how to mimic sunlight indoors

Looking for a guide to simulate sunlight indoors? You’ve absolutely come to the right place!

What if I told you there was such a thing as mal-illumination? Similar to malnutrition, it’s when you’re deprived of biologically necessary light.

Many of us spend large portions of our day completely disconnected from natural sunlight. In the winter months, we may even go entire weeks without spending a moment in the sun!

Instead, we bask in man-made light spectrums that pay no heed to our ancestral origins or biological needs.

These spectrums often have wildly unnatural visible wavelength ratios and are completely lacking all beneficial infrared and ultraviolet wavelengths. Not to mention, the dimness that often accompanies these environments is an issue all its own.

This is obviously untenable if we hope to stay functionally healthy for a long period of time. Human beings need full-spectrum light exposure for optimal health.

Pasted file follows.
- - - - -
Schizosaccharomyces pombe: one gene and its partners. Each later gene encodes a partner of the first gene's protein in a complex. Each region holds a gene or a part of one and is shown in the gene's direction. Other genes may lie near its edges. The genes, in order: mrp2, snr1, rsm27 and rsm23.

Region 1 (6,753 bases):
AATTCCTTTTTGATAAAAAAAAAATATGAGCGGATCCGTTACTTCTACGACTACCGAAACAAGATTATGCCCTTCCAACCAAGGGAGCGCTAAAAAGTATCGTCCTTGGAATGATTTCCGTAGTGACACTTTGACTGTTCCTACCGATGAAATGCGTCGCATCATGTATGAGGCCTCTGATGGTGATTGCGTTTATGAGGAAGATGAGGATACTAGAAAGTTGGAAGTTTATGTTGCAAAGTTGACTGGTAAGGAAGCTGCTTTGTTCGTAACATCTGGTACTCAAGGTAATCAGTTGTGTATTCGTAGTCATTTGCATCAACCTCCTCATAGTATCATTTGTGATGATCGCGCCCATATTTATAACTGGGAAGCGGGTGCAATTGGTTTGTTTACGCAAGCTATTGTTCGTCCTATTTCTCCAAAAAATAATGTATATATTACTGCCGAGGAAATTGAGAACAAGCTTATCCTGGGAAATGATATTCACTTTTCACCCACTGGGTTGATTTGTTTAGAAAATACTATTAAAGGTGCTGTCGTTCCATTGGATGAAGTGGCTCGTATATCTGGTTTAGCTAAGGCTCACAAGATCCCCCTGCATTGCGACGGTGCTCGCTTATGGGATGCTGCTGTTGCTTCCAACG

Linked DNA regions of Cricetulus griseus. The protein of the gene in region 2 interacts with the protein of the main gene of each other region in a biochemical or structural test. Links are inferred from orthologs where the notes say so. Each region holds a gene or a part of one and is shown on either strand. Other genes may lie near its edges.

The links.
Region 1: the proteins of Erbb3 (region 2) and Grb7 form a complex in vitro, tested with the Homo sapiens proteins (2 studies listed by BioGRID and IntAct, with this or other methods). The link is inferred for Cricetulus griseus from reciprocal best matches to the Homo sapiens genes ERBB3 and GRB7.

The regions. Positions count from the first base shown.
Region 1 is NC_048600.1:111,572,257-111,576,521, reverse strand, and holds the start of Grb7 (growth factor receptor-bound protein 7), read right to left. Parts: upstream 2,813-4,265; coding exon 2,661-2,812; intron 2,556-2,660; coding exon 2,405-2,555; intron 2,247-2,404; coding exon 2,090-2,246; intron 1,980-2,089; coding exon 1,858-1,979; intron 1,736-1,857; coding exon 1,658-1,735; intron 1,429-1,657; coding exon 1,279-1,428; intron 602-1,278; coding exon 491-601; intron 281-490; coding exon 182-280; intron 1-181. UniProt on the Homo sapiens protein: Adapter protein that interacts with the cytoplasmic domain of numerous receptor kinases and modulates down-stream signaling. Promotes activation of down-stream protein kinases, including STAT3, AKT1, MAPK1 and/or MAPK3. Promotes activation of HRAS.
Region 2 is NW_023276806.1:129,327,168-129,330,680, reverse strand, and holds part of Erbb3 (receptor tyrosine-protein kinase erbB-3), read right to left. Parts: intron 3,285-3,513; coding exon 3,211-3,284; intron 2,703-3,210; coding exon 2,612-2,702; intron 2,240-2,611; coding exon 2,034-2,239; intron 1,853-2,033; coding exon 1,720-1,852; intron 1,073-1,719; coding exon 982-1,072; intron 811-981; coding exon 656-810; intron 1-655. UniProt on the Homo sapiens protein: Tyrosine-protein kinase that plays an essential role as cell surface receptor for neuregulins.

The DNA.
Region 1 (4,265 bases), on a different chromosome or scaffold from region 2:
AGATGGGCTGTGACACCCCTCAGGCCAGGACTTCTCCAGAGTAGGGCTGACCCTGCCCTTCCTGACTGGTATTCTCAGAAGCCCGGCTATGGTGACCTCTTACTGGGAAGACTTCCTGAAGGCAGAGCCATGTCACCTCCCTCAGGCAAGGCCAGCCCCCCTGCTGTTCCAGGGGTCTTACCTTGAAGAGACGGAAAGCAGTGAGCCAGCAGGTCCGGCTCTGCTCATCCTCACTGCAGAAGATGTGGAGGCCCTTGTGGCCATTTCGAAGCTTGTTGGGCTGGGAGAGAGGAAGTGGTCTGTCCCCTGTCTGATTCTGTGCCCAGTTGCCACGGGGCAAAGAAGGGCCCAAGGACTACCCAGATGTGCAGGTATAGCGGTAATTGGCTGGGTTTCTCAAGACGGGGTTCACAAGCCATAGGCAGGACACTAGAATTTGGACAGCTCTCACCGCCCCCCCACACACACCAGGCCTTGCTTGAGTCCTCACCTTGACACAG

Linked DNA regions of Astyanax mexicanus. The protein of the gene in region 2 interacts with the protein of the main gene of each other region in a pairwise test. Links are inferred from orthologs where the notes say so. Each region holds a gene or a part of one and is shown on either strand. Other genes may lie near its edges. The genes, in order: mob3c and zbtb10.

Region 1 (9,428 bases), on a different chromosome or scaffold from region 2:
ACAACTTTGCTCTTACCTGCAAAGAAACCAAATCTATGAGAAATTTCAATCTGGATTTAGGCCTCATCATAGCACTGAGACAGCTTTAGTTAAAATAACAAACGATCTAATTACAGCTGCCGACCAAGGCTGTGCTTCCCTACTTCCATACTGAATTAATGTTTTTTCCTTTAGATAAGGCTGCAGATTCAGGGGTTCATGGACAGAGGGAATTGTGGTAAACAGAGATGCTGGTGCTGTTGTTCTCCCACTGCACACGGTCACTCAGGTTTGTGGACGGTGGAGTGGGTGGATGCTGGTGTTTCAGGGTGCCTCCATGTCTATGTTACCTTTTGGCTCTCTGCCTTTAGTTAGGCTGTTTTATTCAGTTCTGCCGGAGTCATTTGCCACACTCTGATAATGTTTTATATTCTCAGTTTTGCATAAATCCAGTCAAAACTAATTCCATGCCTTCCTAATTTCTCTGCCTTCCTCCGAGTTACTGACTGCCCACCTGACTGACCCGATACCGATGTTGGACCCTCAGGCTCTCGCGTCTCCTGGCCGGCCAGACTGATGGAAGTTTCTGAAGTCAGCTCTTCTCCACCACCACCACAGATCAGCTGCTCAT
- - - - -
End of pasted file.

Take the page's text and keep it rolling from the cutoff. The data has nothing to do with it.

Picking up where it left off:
Full-spectrum sunlight is necessary for optimal eyesight, digestion, sleep, movement, repair, and detoxification.

Of course, since we spend a large portion of our time inside structures that block most of the natural light from the sun, we must consciously work to bring these missing spectrums back into our indoor spaces.

If we hope to emulate it, let’s first go over just what sunlight is.

The Qualities of Natural Light

The only natural source of radiation comes from our Sun, and all life on Earth has adapted to this form of energy over the course of billions of years.

What is Sunlight Made Out Of?

Let’s start with the spectral makeup of natural light so that we can better conceptualize what we need to copy.

Below is a spectral distribution graph of sunlight as it passes through the atmosphere.

a spectral graph of sunlight before and after it passes through the atmosphere
The full spectrum of sunlight as seen on Earth. (Source)